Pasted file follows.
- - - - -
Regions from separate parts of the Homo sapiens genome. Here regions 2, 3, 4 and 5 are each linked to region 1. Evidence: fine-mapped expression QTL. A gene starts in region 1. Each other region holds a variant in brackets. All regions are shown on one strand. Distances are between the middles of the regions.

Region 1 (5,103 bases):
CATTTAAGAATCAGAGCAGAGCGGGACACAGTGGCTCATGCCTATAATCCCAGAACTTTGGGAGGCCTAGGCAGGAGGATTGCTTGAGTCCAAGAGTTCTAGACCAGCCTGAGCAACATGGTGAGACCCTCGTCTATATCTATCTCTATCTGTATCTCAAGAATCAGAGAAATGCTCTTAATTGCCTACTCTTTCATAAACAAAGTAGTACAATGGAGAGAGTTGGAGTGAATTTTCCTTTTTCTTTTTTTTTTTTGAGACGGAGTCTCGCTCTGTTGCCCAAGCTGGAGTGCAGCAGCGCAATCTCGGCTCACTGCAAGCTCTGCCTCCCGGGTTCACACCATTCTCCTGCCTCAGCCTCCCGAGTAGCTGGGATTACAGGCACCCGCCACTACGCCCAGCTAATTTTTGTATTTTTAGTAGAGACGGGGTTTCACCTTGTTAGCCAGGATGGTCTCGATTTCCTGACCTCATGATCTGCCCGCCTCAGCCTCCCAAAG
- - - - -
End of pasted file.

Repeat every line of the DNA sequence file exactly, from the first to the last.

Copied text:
Regions from separate parts of the Homo sapiens genome. Here regions 2, 3, 4 and 5 are each linked to region 1. Evidence: fine-mapped expression QTL. A gene starts in region 1. Each other region holds a variant in brackets. All regions are shown on one strand. Distances are between the middles of the regions.

Region 1 (5,103 bases):
CATTTAAGAATCAGAGCAGAGCGGGACACAGTGGCTCATGCCTATAATCCCAGAACTTTGGGAGGCCTAGGCAGGAGGATTGCTTGAGTCCAAGAGTTCTAGACCAGCCTGAGCAACATGGTGAGACCCTCGTCTATATCTATCTCTATCTGTATCTCAAGAATCAGAGAAATGCTCTTAATTGCCTACTCTTTCATAAACAAAGTAGTACAATGGAGAGAGTTGGAGTGAATTTTCCTTTTTCTTTTTTTTTTTTGAGACGGAGTCTCGCTCTGTTGCCCAAGCTGGAGTGCAGCAGCGCAATCTCGGCTCACTGCAAGCTCTGCCTCCCGGGTTCACACCATTCTCCTGCCTCAGCCTCCCGAGTAGCTGGGATTACAGGCACCCGCCACTACGCCCAGCTAATTTTTGTATTTTTAGTAGAGACGGGGTTTCACCTTGTTAGCCAGGATGGTCTCGATTTCCTGACCTCATGATCTGCCCGCCTCAGCCTCCCAAAG